Evolution of maternal effects in plants
Widespread seedling mortality and early establishment of competitive hierarchies make an understanding of the factors that contribute to seedling success critical to predicting plant fitness.
Many of the characters that determine seedling success, including dispersal, dormancy and seed size, are largely under the control of the maternal plant, and thus maternal effects may contribute strongly to plant population dynamics. I have studied the potential evolutionary impacts of maternal effects from ecological, physiological and evolutionary genetic perspectives.
Maternal plants can potentially influence the environment that their offspring experience by altering characteristics of seed dispersal and dormancy. Mothers may also influence the success of their offspring in different environments by changing the amount or composition of resources in the seed. For my doctoral dissertation, I explored the effects of environmental variation on patterns of seed dispersal, seed provisioning and offspring fitness in Amphicarpaea bracteata. A. bracteata is an annual twining legume that produces two different seed types: small balistically-dispersed aerial seeds and subterranean seeds that are borne on geotropic runners. A multi-year survey of four natural populations revealed that moisture and light availability were significantly auto-correlated over the dispersal distance of the subterranean seed type but were less or not predictable over the longer dispersal distance of the aerial seeds.
Predictability of subterranean seedling environment coupled with variation in environment among maternal individuals provides the opportunity for selection on adaptive plasticity of subterranean seed provisioning. That is, maternal plants would benefit from adjusting provisioning of subterranean seeds in response to their own (maternal) environment such that subterranean seedlings are supplied with resources appropriate to an environment similar to that of the mother.
Using patch choice experiments, however, I determined that the subterranean-seed-bearing runners of A. bracteata forage between microsites and that subterranean seeds are preferentially placed in moist, dark locations. This directed dispersal of subterranean seeds suggests selection on maternal provisioning strategy to optimize seedling performance in darker, wetter conditions rather than the plastic provisioning to match maternal environment.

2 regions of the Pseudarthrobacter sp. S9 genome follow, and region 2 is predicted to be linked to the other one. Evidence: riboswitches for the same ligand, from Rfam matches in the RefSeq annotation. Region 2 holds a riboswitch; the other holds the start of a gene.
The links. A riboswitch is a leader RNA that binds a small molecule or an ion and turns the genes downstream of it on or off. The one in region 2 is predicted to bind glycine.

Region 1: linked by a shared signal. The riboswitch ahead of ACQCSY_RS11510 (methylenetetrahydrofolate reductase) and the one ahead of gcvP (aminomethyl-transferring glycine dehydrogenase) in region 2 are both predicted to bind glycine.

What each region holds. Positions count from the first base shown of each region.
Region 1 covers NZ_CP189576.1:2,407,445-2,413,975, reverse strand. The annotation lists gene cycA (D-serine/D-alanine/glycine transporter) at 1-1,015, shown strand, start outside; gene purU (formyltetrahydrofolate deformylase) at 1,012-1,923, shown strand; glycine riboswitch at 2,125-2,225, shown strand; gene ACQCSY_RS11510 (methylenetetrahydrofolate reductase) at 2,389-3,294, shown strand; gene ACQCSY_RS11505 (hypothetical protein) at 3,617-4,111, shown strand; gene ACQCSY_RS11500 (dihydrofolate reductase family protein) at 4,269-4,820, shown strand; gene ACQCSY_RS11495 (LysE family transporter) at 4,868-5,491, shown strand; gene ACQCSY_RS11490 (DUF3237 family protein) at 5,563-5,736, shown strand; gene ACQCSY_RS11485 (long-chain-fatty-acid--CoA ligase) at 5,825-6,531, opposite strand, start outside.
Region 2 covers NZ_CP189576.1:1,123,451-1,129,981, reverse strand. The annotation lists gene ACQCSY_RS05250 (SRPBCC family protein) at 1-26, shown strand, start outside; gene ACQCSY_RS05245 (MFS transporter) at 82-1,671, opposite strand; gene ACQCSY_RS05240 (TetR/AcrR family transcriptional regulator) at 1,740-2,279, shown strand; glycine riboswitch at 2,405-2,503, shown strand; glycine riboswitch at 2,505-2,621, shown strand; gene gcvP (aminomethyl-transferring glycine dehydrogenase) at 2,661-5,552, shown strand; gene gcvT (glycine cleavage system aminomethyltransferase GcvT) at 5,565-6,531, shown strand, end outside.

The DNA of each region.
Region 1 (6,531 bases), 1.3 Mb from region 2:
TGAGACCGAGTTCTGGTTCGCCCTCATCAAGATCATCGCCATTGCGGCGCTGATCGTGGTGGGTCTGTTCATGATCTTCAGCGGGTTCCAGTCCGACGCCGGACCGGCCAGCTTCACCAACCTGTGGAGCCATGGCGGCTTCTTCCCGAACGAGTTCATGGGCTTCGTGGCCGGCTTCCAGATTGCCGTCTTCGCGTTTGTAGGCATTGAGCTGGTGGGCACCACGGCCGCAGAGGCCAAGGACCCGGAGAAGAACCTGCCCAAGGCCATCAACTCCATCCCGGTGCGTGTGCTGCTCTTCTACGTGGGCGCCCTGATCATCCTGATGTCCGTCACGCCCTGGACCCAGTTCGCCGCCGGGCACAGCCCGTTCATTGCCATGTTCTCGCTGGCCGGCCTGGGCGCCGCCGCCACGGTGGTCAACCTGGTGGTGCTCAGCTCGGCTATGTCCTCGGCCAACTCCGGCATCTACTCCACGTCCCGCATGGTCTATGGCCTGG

In greenhouse experiments, I showed that selection for increased seed size was stronger in deeper shade. Plants grown under shaded conditions produced a much higher ratio of the massive subterranean seeds compared to the smaller aerial seeds, and the aerial seeds that were produced in shade were larger. Taken together, these results suggest that maternal individuals of A. bracteata increase progeny fitness in shade both by increasing the size of the aerial seed type as by increasing the relative production of the more massive of subterranean seeds. Maternal fitness is also impacted by the production of subterranean vs. aerial seeds, however, as the production of a subterranean seed consumes many more maternal resources than aerial seed production and will reduce the total number of progeny that can be produced (manuscript in prep for American Naturalist, available on request).
In a set of multigenerational experiments, collaborators and I found that maternal plants grown under elevated UV-B produced seed coats (which are maternally-derived) that were much richer in UV-absorbing compounds such as flavonoids that provide protection against UV damage, thus suggesting a physiological mechanism of adaptive maternal plasticity (doi: 10.1111/j.1469-8137.2004.01013.x ).
My research into the evolution of maternal effects in plants has demonstrated that maternal plants respond to their own environment by altering the provisioning of offspring in ways that may be adaptive. In future research, I plan to use multi-generational experiments to test whether A. bracteata exhibits adaptation of subterranean seeds specifically to preferred microsite types or whether maternal plants plastically and adaptively alter provisioning of subterranean seeds in response to their own (maternal) environment. Employing evolutionary models, I will continue to explore how plasticity of maternal provisioning affects fitness of both mothers and offspring, and to study further how these maternal effects contribute to plant population dynamics.
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